Campus News Society & Culture

New book details landscape architect’s life

Between 1914 and 1950, Ellen ­Shipman (1869-1950) designed more than 600 gardens in the U.S. Her secluded, lush formal gardens attracted a clientele that included Fords, Edisons, Astors and du Ponts. Shipman’s imaginative approach merged elements of the Colonial Revival and Arts and Crafts movements with a unique planting style enlivened by Impressionistic washes of color.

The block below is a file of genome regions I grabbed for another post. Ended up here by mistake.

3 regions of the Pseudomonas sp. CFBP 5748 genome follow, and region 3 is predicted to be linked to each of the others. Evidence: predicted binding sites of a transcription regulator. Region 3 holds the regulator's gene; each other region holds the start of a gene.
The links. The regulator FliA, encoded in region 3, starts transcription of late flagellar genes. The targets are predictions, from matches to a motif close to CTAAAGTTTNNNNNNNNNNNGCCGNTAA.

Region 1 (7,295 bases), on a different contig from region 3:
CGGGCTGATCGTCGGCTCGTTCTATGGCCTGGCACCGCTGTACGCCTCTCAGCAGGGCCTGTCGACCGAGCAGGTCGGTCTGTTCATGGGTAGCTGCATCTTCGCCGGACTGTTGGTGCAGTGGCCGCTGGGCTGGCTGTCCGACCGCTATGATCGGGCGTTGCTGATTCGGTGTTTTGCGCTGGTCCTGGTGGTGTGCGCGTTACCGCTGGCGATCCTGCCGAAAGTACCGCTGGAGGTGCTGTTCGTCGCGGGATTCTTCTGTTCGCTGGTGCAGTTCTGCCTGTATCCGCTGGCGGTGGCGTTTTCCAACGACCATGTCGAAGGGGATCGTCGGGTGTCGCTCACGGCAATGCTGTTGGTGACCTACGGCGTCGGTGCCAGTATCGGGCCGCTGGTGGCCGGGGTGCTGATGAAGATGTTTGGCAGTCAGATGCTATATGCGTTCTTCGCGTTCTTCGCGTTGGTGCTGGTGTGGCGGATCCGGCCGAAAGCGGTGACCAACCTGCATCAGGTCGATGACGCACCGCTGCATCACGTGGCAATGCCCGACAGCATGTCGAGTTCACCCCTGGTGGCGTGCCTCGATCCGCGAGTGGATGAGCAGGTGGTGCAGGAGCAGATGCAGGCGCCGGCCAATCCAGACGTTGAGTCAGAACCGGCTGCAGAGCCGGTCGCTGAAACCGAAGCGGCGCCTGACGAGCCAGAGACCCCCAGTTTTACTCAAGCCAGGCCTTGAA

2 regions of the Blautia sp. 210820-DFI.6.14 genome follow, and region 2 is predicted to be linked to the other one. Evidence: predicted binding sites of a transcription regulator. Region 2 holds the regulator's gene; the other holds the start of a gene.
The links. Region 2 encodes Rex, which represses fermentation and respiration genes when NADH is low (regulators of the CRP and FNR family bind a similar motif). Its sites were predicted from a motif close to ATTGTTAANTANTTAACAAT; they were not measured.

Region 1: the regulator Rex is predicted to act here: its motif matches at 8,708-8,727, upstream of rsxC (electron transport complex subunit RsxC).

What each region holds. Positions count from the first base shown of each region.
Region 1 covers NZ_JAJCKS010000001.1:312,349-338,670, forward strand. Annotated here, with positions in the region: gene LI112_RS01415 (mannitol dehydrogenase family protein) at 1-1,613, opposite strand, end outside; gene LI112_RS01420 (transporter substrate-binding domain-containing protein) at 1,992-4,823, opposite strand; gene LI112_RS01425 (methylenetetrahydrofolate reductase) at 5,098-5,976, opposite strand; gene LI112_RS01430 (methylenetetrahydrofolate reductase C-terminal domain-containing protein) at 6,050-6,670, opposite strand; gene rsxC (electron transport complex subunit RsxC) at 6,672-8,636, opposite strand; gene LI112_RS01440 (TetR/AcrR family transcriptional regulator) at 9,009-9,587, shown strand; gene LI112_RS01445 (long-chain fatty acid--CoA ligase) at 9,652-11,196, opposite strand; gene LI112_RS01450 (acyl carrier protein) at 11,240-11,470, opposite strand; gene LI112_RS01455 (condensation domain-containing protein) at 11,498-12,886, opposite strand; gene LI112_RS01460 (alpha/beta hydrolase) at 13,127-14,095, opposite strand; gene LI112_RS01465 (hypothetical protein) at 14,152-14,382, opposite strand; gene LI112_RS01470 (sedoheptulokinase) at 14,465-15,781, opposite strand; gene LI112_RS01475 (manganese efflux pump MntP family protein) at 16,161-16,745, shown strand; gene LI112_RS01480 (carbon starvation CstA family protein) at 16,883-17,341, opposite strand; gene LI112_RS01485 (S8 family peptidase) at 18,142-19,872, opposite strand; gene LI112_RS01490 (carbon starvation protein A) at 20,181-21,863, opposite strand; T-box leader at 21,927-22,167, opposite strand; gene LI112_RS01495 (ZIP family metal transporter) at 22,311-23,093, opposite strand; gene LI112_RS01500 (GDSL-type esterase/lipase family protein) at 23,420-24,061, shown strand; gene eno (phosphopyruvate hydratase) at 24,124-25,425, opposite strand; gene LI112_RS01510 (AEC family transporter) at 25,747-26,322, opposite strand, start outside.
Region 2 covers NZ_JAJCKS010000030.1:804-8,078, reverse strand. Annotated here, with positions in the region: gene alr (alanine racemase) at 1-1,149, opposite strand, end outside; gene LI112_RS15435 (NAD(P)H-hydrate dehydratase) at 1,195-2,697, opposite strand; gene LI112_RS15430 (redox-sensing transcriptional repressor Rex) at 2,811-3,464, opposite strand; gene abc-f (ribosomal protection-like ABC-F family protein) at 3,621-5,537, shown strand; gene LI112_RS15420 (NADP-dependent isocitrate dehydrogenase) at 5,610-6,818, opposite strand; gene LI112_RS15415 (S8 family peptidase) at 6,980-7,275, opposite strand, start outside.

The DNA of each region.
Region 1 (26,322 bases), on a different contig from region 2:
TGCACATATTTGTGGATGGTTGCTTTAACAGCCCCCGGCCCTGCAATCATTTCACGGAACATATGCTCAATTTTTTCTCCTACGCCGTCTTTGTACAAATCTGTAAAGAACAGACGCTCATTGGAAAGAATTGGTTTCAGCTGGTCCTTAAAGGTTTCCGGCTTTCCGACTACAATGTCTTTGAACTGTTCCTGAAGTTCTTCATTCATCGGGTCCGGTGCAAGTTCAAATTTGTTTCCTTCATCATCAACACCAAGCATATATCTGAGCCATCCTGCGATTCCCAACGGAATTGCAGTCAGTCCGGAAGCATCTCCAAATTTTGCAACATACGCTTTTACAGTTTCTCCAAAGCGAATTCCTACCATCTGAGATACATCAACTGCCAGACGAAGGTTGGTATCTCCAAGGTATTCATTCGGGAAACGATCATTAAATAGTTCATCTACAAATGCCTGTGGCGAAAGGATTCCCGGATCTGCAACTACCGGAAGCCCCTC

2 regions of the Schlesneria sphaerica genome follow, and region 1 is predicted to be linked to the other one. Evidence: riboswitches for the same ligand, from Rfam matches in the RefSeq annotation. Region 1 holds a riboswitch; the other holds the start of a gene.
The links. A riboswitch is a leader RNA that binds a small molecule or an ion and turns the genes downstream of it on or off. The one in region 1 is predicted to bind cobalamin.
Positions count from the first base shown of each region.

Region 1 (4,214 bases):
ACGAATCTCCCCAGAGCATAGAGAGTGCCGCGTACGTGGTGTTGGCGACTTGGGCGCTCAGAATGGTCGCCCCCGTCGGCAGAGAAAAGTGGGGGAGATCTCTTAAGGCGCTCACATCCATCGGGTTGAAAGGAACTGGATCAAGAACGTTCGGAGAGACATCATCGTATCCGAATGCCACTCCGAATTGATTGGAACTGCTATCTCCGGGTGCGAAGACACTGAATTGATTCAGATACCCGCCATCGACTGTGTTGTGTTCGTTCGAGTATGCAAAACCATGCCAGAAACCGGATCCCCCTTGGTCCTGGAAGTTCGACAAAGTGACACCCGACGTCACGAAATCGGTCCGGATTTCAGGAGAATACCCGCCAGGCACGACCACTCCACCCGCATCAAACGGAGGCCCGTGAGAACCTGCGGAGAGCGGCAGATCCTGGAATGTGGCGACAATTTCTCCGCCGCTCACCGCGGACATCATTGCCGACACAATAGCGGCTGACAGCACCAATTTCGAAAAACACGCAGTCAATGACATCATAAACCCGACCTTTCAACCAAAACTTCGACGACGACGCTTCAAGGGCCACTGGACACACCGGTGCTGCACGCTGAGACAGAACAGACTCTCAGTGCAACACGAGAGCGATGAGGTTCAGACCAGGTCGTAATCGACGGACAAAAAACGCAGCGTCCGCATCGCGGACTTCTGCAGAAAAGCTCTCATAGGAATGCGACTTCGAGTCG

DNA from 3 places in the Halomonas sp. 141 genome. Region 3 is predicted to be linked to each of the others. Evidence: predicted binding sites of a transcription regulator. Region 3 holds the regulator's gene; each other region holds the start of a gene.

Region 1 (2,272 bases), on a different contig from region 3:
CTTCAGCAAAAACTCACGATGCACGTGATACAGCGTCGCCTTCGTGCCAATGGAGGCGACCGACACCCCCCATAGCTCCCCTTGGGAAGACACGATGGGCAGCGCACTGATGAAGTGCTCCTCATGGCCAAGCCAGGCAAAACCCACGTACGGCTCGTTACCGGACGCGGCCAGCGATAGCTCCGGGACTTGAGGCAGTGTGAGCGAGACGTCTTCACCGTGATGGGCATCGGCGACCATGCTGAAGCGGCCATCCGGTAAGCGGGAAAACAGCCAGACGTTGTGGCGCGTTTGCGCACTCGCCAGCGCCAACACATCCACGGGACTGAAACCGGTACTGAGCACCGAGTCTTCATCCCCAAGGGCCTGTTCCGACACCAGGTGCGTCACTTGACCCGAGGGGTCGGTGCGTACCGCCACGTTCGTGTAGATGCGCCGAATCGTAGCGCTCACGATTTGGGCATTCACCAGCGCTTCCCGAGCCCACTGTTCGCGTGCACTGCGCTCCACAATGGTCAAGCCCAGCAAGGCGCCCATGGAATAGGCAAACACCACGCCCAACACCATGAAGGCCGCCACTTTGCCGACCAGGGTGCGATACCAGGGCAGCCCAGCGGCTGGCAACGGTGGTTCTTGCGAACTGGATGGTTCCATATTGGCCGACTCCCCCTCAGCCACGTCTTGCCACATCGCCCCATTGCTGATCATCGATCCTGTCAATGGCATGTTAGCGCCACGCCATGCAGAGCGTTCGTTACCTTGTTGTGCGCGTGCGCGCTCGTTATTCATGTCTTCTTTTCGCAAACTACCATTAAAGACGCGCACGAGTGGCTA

Ellen Shipman and the American Garden, being released April 15 by the University of Georgia Press, describes Shipman’s life and discusses her major works, including the Cummer Museum of Art and Gardens in Jacksonville, Florida; Stan Hywet Hall and Gardens in Akron, Ohio; Longue Vue House and Gardens in New Orleans; and Sarah P. Duke Gardens at Duke University.

Shipman was notable for establishing a thriving New York City practice and mentoring women in the profession. Many of the assistants she trained in her all-female office went on to become ­successful
designers in other parts of the U.S.